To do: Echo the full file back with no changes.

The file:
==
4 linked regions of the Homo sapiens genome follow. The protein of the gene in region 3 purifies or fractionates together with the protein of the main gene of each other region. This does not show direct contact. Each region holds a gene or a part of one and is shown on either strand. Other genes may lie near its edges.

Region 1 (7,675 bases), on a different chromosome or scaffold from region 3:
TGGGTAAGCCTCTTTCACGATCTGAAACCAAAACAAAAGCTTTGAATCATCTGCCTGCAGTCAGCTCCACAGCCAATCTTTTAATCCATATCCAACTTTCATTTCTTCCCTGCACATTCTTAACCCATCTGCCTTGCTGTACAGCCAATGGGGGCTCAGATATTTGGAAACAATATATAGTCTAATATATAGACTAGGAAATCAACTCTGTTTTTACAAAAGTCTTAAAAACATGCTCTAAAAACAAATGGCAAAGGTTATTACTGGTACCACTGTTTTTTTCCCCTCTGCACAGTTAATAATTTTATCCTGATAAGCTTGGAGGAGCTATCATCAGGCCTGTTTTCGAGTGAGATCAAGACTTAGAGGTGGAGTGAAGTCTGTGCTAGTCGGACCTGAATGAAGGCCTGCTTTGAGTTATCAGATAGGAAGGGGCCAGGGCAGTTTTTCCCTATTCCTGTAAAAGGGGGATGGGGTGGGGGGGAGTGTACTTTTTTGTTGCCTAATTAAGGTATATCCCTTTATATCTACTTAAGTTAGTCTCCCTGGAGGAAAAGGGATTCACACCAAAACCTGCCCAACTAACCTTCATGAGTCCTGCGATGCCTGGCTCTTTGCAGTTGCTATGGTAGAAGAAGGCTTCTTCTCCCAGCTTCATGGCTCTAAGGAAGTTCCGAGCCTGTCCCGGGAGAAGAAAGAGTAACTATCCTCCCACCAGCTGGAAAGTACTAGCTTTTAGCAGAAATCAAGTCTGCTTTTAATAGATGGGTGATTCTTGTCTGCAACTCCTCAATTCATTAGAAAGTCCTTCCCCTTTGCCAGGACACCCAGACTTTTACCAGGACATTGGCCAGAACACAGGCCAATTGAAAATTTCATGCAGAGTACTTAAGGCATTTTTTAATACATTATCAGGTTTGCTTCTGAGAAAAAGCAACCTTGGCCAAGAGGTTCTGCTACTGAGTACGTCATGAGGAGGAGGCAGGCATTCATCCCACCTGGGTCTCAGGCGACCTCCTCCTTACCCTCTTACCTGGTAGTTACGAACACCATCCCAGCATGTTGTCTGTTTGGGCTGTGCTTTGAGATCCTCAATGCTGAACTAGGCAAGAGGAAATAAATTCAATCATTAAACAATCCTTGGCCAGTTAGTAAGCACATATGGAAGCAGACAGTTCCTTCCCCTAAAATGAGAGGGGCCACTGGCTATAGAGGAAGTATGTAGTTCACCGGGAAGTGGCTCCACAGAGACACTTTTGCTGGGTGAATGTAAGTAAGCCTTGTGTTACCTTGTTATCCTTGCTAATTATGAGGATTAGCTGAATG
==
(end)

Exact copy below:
4 linked regions of the Homo sapiens genome follow. The protein of the gene in region 3 purifies or fractionates together with the protein of the main gene of each other region. This does not show direct contact. Each region holds a gene or a part of one and is shown on either strand. Other genes may lie near its edges.

Region 1 (7,675 bases), on a different chromosome or scaffold from region 3:
TGGGTAAGCCTCTTTCACGATCTGAAACCAAAACAAAAGCTTTGAATCATCTGCCTGCAGTCAGCTCCACAGCCAATCTTTTAATCCATATCCAACTTTCATTTCTTCCCTGCACATTCTTAACCCATCTGCCTTGCTGTACAGCCAATGGGGGCTCAGATATTTGGAAACAATATATAGTCTAATATATAGACTAGGAAATCAACTCTGTTTTTACAAAAGTCTTAAAAACATGCTCTAAAAACAAATGGCAAAGGTTATTACTGGTACCACTGTTTTTTTCCCCTCTGCACAGTTAATAATTTTATCCTGATAAGCTTGGAGGAGCTATCATCAGGCCTGTTTTCGAGTGAGATCAAGACTTAGAGGTGGAGTGAAGTCTGTGCTAGTCGGACCTGAATGAAGGCCTGCTTTGAGTTATCAGATAGGAAGGGGCCAGGGCAGTTTTTCCCTATTCCTGTAAAAGGGGGATGGGGTGGGGGGGAGTGTACTTTTTTGTTGCCTAATTAAGGTATATCCCTTTATATCTACTTAAGTTAGTCTCCCTGGAGGAAAAGGGATTCACACCAAAACCTGCCCAACTAACCTTCATGAGTCCTGCGATGCCTGGCTCTTTGCAGTTGCTATGGTAGAAGAAGGCTTCTTCTCCCAGCTTCATGGCTCTAAGGAAGTTCCGAGCCTGTCCCGGGAGAAGAAAGAGTAACTATCCTCCCACCAGCTGGAAAGTACTAGCTTTTAGCAGAAATCAAGTCTGCTTTTAATAGATGGGTGATTCTTGTCTGCAACTCCTCAATTCATTAGAAAGTCCTTCCCCTTTGCCAGGACACCCAGACTTTTACCAGGACATTGGCCAGAACACAGGCCAATTGAAAATTTCATGCAGAGTACTTAAGGCATTTTTTAATACATTATCAGGTTTGCTTCTGAGAAAAAGCAACCTTGGCCAAGAGGTTCTGCTACTGAGTACGTCATGAGGAGGAGGCAGGCATTCATCCCACCTGGGTCTCAGGCGACCTCCTCCTTACCCTCTTACCTGGTAGTTACGAACACCATCCCAGCATGTTGTCTGTTTGGGCTGTGCTTTGAGATCCTCAATGCTGAACTAGGCAAGAGGAAATAAATTCAATCATTAAACAATCCTTGGCCAGTTAGTAAGCACATATGGAAGCAGACAGTTCCTTCCCCTAAAATGAGAGGGGCCACTGGCTATAGAGGAAGTATGTAGTTCACCGGGAAGTGGCTCCACAGAGACACTTTTGCTGGGTGAATGTAAGTAAGCCTTGTGTTACCTTGTTATCCTTGCTAATTATGAGGATTAGCTGAATG